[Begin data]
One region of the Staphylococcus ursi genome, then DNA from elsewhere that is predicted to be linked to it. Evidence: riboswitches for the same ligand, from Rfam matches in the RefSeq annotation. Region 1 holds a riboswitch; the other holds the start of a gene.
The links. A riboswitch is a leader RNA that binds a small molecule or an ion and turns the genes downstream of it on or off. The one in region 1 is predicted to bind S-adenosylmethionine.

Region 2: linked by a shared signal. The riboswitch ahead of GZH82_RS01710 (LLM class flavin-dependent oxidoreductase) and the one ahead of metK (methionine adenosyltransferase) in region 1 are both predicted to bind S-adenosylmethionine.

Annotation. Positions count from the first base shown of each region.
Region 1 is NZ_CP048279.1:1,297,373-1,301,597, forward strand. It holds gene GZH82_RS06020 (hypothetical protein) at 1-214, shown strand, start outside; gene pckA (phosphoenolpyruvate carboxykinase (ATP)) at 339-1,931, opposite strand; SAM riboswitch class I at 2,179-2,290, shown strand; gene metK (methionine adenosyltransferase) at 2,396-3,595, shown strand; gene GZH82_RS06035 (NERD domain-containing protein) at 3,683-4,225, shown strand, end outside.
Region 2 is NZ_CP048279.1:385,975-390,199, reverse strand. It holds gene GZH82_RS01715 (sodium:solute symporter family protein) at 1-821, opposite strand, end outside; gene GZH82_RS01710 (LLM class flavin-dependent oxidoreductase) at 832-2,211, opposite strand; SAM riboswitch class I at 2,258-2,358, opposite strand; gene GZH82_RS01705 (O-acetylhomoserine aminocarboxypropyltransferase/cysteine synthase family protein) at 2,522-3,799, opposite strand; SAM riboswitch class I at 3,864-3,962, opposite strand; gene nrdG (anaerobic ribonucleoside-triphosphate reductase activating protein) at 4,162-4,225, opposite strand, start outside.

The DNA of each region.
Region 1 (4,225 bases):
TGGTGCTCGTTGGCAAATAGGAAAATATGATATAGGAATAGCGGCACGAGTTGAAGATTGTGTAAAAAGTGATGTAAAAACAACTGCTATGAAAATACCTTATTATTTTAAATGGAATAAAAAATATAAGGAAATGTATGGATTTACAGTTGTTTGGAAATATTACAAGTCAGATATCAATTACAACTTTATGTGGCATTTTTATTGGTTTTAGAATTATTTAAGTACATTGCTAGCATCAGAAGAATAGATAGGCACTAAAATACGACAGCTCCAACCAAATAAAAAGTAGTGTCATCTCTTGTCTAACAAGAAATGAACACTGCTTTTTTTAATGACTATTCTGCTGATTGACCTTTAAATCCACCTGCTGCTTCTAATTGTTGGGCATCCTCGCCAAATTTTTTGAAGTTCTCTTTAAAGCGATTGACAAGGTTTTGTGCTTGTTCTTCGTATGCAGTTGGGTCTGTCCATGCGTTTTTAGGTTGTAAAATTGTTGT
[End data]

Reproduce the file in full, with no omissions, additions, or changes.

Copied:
One region of the Staphylococcus ursi genome, then DNA from elsewhere that is predicted to be linked to it. Evidence: riboswitches for the same ligand, from Rfam matches in the RefSeq annotation. Region 1 holds a riboswitch; the other holds the start of a gene.
The links. A riboswitch is a leader RNA that binds a small molecule or an ion and turns the genes downstream of it on or off. The one in region 1 is predicted to bind S-adenosylmethionine.

Region 2: linked by a shared signal. The riboswitch ahead of GZH82_RS01710 (LLM class flavin-dependent oxidoreductase) and the one ahead of metK (methionine adenosyltransferase) in region 1 are both predicted to bind S-adenosylmethionine.

Annotation. Positions count from the first base shown of each region.
Region 1 is NZ_CP048279.1:1,297,373-1,301,597, forward strand. It holds gene GZH82_RS06020 (hypothetical protein) at 1-214, shown strand, start outside; gene pckA (phosphoenolpyruvate carboxykinase (ATP)) at 339-1,931, opposite strand; SAM riboswitch class I at 2,179-2,290, shown strand; gene metK (methionine adenosyltransferase) at 2,396-3,595, shown strand; gene GZH82_RS06035 (NERD domain-containing protein) at 3,683-4,225, shown strand, end outside.
Region 2 is NZ_CP048279.1:385,975-390,199, reverse strand. It holds gene GZH82_RS01715 (sodium:solute symporter family protein) at 1-821, opposite strand, end outside; gene GZH82_RS01710 (LLM class flavin-dependent oxidoreductase) at 832-2,211, opposite strand; SAM riboswitch class I at 2,258-2,358, opposite strand; gene GZH82_RS01705 (O-acetylhomoserine aminocarboxypropyltransferase/cysteine synthase family protein) at 2,522-3,799, opposite strand; SAM riboswitch class I at 3,864-3,962, opposite strand; gene nrdG (anaerobic ribonucleoside-triphosphate reductase activating protein) at 4,162-4,225, opposite strand, start outside.

The DNA of each region.
Region 1 (4,225 bases):
TGGTGCTCGTTGGCAAATAGGAAAATATGATATAGGAATAGCGGCACGAGTTGAAGATTGTGTAAAAAGTGATGTAAAAACAACTGCTATGAAAATACCTTATTATTTTAAATGGAATAAAAAATATAAGGAAATGTATGGATTTACAGTTGTTTGGAAATATTACAAGTCAGATATCAATTACAACTTTATGTGGCATTTTTATTGGTTTTAGAATTATTTAAGTACATTGCTAGCATCAGAAGAATAGATAGGCACTAAAATACGACAGCTCCAACCAAATAAAAAGTAGTGTCATCTCTTGTCTAACAAGAAATGAACACTGCTTTTTTTAATGACTATTCTGCTGATTGACCTTTAAATCCACCTGCTGCTTCTAATTGTTGGGCATCCTCGCCAAATTTTTTGAAGTTCTCTTTAAAGCGATTGACAAGGTTTTGTGCTTGTTCTTCGTATGCAGTTGGGTCTGTCCATGCGTTTTTAGGTTGTAAAATTGTTGT